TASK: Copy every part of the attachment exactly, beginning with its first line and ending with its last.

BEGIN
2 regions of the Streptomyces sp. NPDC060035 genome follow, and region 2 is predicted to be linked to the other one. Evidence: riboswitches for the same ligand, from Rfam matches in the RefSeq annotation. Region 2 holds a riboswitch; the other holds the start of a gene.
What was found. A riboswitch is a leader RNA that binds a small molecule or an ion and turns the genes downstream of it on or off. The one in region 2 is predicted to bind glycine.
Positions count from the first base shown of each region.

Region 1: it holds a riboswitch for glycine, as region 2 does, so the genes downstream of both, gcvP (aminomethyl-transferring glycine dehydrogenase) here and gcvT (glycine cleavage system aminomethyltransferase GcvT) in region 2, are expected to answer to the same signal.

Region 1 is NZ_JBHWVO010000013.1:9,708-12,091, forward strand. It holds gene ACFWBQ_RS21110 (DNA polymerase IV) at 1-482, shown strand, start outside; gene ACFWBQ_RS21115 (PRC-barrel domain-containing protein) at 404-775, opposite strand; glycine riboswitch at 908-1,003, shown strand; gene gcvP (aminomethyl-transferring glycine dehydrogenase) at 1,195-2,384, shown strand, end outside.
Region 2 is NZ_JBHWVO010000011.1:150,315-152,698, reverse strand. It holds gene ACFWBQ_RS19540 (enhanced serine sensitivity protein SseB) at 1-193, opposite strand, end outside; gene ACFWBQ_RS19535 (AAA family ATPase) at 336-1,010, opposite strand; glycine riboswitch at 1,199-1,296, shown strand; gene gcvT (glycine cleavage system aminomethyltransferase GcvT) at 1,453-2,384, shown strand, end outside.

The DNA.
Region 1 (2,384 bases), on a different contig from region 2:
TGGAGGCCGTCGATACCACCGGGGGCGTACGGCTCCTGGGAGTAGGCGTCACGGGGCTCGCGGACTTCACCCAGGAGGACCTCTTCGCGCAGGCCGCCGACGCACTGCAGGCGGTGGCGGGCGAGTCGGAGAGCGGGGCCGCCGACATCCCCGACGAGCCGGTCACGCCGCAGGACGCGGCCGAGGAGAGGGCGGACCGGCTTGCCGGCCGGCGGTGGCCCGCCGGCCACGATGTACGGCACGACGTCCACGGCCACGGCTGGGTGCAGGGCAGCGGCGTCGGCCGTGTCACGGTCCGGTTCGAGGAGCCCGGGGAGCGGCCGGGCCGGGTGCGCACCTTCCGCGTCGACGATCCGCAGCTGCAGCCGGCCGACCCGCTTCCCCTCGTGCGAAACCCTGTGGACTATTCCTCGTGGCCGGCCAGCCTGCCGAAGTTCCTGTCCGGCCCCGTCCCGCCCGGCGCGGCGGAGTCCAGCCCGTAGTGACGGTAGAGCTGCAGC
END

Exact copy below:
2 regions of the Streptomyces sp. NPDC060035 genome follow, and region 2 is predicted to be linked to the other one. Evidence: riboswitches for the same ligand, from Rfam matches in the RefSeq annotation. Region 2 holds a riboswitch; the other holds the start of a gene.
What was found. A riboswitch is a leader RNA that binds a small molecule or an ion and turns the genes downstream of it on or off. The one in region 2 is predicted to bind glycine.
Positions count from the first base shown of each region.

Region 1: it holds a riboswitch for glycine, as region 2 does, so the genes downstream of both, gcvP (aminomethyl-transferring glycine dehydrogenase) here and gcvT (glycine cleavage system aminomethyltransferase GcvT) in region 2, are expected to answer to the same signal.

Region 1 is NZ_JBHWVO010000013.1:9,708-12,091, forward strand. It holds gene ACFWBQ_RS21110 (DNA polymerase IV) at 1-482, shown strand, start outside; gene ACFWBQ_RS21115 (PRC-barrel domain-containing protein) at 404-775, opposite strand; glycine riboswitch at 908-1,003, shown strand; gene gcvP (aminomethyl-transferring glycine dehydrogenase) at 1,195-2,384, shown strand, end outside.
Region 2 is NZ_JBHWVO010000011.1:150,315-152,698, reverse strand. It holds gene ACFWBQ_RS19540 (enhanced serine sensitivity protein SseB) at 1-193, opposite strand, end outside; gene ACFWBQ_RS19535 (AAA family ATPase) at 336-1,010, opposite strand; glycine riboswitch at 1,199-1,296, shown strand; gene gcvT (glycine cleavage system aminomethyltransferase GcvT) at 1,453-2,384, shown strand, end outside.

The DNA.
Region 1 (2,384 bases), on a different contig from region 2:
TGGAGGCCGTCGATACCACCGGGGGCGTACGGCTCCTGGGAGTAGGCGTCACGGGGCTCGCGGACTTCACCCAGGAGGACCTCTTCGCGCAGGCCGCCGACGCACTGCAGGCGGTGGCGGGCGAGTCGGAGAGCGGGGCCGCCGACATCCCCGACGAGCCGGTCACGCCGCAGGACGCGGCCGAGGAGAGGGCGGACCGGCTTGCCGGCCGGCGGTGGCCCGCCGGCCACGATGTACGGCACGACGTCCACGGCCACGGCTGGGTGCAGGGCAGCGGCGTCGGCCGTGTCACGGTCCGGTTCGAGGAGCCCGGGGAGCGGCCGGGCCGGGTGCGCACCTTCCGCGTCGACGATCCGCAGCTGCAGCCGGCCGACCCGCTTCCCCTCGTGCGAAACCCTGTGGACTATTCCTCGTGGCCGGCCAGCCTGCCGAAGTTCCTGTCCGGCCCCGTCCCGCCCGGCGCGGCGGAGTCCAGCCCGTAGTGACGGTAGAGCTGCAGC